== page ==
Imagine this… your indoor cat who doesn’t wear a collar escapes out the front door left ajar by the men delivering your new furniture. Won’t ever happen to you? That is what I thought, until it happened to me in June. I was lucky enough to observe the escape and rescue my cat. But what about the dog that digs under the fence in the backyard and in the process of escape, his collar gets caught and slips off. Now he is without any form of identification and the chances that he will be returned to his owner are small.
The statistics are frightening: 1 in 3 pets will become lost in their lifetime and according to the American Humane Association, only 17% of lost dogs and 2% of lost cats ever find their way back home. Millions of pets are euthanized every year because their owners can’t be found in time. I recommend microchipping for every pet—it is the only permanent method of identification and is extremely helpful in the event your pet is lost. Remember ID tags can become lost; tattoos can smudge and become unreadable—only a microchip offers a permanent solution. Hundreds of thousands of pets have been returned to their owners using microchip technology. It is estimated that over 94% of lost pets that have a microchip are successfully reunited with their families.
A microchip is a computer chip about the size of a rice grain that stores an identification number and transmits that information to an appropriate scanning device. These scanning devices are available to all U.S. animal shelters and veterinary clinics. They are universal because they read multiple microchip frequencies sold by different microchip manufacturers. It is standard for all veterinary clinics and shelters to scan a lost pet when it is brought in. Alert your veterinarian if you will be traveling internationally with your pet as there may be a specific microchip that is best for your pet.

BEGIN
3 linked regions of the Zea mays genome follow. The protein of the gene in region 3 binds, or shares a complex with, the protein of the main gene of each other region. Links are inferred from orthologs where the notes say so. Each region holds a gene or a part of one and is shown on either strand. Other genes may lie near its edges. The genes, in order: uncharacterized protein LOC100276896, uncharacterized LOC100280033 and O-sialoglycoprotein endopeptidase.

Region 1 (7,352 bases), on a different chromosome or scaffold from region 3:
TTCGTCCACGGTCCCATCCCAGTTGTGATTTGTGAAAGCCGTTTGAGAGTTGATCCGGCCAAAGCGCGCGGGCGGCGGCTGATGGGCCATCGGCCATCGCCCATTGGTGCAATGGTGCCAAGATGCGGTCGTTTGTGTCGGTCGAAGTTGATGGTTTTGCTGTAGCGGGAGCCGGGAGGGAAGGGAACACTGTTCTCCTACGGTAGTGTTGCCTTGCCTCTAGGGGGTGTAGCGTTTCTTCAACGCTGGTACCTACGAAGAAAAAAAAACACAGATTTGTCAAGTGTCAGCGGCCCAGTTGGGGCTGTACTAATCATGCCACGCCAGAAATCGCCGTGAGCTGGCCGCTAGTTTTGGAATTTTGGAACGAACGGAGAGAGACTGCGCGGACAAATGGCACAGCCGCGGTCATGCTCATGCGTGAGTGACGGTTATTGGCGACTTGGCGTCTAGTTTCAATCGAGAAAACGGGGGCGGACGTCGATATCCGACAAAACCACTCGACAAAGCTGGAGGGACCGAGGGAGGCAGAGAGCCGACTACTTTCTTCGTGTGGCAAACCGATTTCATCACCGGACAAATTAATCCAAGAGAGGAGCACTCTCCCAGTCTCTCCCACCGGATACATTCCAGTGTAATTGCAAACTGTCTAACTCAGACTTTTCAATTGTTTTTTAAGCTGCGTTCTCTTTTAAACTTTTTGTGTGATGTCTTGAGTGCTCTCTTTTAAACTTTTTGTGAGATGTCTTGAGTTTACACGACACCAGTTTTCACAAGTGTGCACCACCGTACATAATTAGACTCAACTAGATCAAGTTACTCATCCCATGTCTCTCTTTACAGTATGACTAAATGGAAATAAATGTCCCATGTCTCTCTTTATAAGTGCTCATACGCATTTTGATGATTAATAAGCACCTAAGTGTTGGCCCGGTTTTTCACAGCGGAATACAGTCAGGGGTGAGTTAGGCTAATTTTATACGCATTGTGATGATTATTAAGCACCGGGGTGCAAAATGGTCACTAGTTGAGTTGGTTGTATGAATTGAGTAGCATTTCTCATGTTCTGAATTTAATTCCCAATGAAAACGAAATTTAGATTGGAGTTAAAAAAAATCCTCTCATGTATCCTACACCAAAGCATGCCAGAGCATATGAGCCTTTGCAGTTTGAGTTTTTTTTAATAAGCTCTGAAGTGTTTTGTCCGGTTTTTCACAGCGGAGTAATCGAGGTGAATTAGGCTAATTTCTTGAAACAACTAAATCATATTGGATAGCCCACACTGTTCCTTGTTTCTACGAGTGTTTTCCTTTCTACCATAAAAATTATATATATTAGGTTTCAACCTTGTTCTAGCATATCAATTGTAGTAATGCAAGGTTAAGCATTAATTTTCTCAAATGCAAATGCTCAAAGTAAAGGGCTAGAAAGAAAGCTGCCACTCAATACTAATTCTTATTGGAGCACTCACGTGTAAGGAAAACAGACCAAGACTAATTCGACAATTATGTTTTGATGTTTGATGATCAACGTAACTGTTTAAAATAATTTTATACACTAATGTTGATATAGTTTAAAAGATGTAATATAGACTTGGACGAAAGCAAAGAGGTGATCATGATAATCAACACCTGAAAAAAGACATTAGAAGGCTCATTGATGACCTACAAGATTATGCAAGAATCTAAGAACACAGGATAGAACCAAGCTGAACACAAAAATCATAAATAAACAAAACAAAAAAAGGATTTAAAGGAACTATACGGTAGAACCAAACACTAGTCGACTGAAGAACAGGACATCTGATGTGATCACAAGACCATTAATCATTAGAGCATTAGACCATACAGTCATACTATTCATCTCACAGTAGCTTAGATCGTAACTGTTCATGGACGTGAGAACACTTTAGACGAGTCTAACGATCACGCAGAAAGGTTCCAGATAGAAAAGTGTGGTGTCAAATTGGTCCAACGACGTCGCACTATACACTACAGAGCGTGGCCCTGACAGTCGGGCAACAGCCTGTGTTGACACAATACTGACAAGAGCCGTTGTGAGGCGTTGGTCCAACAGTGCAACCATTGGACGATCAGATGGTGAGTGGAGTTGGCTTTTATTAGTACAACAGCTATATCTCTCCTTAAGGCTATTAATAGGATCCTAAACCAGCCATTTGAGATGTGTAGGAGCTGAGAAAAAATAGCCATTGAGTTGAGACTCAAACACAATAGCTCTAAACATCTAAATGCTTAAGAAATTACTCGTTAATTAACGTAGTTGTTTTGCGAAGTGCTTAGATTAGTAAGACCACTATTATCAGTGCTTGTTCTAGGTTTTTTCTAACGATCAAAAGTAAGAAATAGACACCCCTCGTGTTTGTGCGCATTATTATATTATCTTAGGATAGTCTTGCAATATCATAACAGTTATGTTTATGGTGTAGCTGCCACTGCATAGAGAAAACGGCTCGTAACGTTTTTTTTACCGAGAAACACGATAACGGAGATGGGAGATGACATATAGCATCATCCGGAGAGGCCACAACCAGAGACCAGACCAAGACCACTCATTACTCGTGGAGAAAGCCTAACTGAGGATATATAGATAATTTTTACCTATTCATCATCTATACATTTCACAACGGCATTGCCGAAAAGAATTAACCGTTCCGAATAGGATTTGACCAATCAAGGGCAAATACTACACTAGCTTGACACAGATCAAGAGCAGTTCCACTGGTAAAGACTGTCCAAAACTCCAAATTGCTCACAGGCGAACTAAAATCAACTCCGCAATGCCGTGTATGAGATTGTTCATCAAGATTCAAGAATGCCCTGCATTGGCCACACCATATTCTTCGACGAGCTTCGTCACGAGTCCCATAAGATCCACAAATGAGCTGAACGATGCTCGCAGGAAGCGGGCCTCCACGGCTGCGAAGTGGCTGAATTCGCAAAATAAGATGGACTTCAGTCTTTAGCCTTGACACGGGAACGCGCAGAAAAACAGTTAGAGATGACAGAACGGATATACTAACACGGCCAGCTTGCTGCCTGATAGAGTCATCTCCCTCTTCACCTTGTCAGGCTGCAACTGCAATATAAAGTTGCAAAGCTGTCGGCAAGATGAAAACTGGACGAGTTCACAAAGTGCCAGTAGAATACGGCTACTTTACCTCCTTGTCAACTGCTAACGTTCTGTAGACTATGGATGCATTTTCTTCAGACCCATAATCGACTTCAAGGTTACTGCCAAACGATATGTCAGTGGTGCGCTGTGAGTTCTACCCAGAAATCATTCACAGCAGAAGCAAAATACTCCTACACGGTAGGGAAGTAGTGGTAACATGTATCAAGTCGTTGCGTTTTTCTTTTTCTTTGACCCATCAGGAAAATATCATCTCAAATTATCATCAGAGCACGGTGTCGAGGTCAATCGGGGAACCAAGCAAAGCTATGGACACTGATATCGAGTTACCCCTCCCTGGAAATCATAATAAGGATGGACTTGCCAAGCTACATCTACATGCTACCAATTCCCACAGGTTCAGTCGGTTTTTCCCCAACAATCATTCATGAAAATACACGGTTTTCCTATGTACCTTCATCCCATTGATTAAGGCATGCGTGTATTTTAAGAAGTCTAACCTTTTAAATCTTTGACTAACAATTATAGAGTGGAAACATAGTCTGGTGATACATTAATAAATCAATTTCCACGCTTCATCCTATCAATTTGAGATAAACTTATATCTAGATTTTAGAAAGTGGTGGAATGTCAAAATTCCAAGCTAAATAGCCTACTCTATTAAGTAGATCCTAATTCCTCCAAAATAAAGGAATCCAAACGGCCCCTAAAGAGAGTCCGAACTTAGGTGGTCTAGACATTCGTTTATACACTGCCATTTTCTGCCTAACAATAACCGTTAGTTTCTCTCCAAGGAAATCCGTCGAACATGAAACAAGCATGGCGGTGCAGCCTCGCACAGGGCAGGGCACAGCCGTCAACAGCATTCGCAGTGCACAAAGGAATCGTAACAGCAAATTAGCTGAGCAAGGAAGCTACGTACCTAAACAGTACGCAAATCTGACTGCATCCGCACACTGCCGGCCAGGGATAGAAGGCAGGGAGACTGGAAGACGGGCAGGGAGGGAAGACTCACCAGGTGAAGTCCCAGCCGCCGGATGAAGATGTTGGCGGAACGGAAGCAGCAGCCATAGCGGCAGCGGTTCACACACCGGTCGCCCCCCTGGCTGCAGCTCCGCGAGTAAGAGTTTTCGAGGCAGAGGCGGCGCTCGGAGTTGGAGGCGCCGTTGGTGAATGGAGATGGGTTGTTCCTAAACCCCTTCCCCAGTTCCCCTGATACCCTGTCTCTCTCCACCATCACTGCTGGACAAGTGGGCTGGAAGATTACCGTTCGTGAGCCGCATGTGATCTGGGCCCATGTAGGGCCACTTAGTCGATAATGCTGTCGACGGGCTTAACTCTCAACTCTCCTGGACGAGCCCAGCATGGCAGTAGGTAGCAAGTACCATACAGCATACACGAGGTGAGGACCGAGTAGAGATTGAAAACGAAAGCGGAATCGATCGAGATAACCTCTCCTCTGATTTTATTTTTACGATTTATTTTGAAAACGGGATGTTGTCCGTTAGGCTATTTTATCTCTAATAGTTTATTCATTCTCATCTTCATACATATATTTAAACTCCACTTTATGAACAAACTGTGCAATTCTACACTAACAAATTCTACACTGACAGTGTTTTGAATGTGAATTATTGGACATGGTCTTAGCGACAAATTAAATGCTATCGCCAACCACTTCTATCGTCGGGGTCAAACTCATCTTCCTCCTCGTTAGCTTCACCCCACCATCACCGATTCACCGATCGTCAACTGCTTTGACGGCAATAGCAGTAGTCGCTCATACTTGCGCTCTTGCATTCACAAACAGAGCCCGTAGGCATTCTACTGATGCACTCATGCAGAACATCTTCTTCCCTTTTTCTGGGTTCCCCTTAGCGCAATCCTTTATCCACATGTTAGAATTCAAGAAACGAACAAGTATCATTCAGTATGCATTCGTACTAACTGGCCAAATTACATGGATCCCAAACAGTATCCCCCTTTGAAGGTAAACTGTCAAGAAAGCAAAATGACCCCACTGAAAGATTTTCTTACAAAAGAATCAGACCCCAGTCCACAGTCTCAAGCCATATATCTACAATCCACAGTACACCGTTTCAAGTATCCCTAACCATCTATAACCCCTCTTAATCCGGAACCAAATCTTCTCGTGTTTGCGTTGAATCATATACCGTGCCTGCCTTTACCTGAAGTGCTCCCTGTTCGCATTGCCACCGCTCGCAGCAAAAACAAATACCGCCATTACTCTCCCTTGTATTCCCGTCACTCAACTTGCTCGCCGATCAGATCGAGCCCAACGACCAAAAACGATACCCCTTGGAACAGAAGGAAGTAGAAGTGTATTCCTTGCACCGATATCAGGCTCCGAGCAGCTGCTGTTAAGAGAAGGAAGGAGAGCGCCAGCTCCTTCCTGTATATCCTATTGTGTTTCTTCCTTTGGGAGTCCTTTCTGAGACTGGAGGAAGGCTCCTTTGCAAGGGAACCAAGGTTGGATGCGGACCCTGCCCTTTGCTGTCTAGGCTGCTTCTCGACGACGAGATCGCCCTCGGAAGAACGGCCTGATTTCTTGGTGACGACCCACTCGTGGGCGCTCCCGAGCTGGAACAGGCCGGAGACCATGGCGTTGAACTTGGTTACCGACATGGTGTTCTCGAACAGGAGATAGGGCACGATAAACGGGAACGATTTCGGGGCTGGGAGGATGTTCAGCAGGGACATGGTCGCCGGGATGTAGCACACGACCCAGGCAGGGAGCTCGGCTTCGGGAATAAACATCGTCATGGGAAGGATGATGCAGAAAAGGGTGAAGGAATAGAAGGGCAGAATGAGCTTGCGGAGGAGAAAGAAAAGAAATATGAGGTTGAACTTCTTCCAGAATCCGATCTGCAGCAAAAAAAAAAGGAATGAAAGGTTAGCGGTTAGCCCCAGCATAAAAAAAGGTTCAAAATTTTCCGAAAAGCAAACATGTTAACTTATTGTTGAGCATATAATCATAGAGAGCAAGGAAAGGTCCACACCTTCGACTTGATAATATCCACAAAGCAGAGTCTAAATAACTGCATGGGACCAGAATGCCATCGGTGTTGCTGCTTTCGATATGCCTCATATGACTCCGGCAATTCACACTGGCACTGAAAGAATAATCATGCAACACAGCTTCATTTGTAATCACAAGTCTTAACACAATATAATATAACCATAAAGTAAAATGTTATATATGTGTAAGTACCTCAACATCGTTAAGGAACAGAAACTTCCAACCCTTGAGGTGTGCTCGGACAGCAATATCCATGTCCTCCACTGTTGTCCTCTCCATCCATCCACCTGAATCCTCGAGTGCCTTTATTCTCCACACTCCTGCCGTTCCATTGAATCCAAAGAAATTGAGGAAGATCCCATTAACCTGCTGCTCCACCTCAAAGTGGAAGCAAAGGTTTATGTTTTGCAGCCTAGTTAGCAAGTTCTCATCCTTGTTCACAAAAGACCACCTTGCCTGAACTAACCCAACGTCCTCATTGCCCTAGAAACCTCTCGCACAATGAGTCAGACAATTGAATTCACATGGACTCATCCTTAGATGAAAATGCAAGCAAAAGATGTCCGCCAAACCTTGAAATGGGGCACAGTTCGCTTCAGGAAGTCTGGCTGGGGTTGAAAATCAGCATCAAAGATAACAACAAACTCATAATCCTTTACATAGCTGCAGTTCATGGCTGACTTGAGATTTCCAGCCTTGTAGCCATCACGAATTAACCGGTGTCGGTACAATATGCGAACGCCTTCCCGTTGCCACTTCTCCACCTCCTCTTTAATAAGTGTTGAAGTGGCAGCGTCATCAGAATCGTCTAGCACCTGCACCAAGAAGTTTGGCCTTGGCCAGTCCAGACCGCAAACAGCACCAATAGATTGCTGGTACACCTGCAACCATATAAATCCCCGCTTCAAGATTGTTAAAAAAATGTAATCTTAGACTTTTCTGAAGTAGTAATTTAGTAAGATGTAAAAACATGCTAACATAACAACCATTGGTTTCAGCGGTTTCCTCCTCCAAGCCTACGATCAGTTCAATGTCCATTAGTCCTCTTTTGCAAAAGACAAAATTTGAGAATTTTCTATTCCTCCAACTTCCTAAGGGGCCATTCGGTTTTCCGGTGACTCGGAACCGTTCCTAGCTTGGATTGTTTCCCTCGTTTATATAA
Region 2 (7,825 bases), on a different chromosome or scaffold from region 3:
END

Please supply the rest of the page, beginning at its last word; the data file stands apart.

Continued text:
The process of microchipping is simple: microchips come pre-loaded in a syringe, your veterinarian inserts the needle under the skin between the shoulder blades and injects the chip, and voila, your pet has a microchip. The procedure takes less than 10 seconds and is only as painful as a vaccination injection. The chip must then be registered with the company who made the chip. Although your veterinarian’s information will be registered with the company, I also recommend registering your pet in your own name for faster notification when your lost pet has been found. There is a small additional annual fee for this but it is well worth it! Microchips are designed to last at least 25 years and do not need replacing.
Many pet owners are rightly concerned about the health safety of a permanently implanted microchip. Usually microchips are composed of silicon and encased in glass. The materials used are biocompatible—so rejection and infection are rare. There has been speculation that microchips could cause cancer at the site of implantation, however, there has been no proof of this in dogs and cats. At this time, I believe the risk of a pet being lost and possibly euthanized is much higher than any possible side effects from microchips.
During your pet’s annual veterinary visit, ask your vet to specifically test the microchip using the scanner—this will insure that the chip is still working properly. Also, confirm your pet’s information with the microchip manufacturer database every year. Keep your contact information current—you never know when you will need it!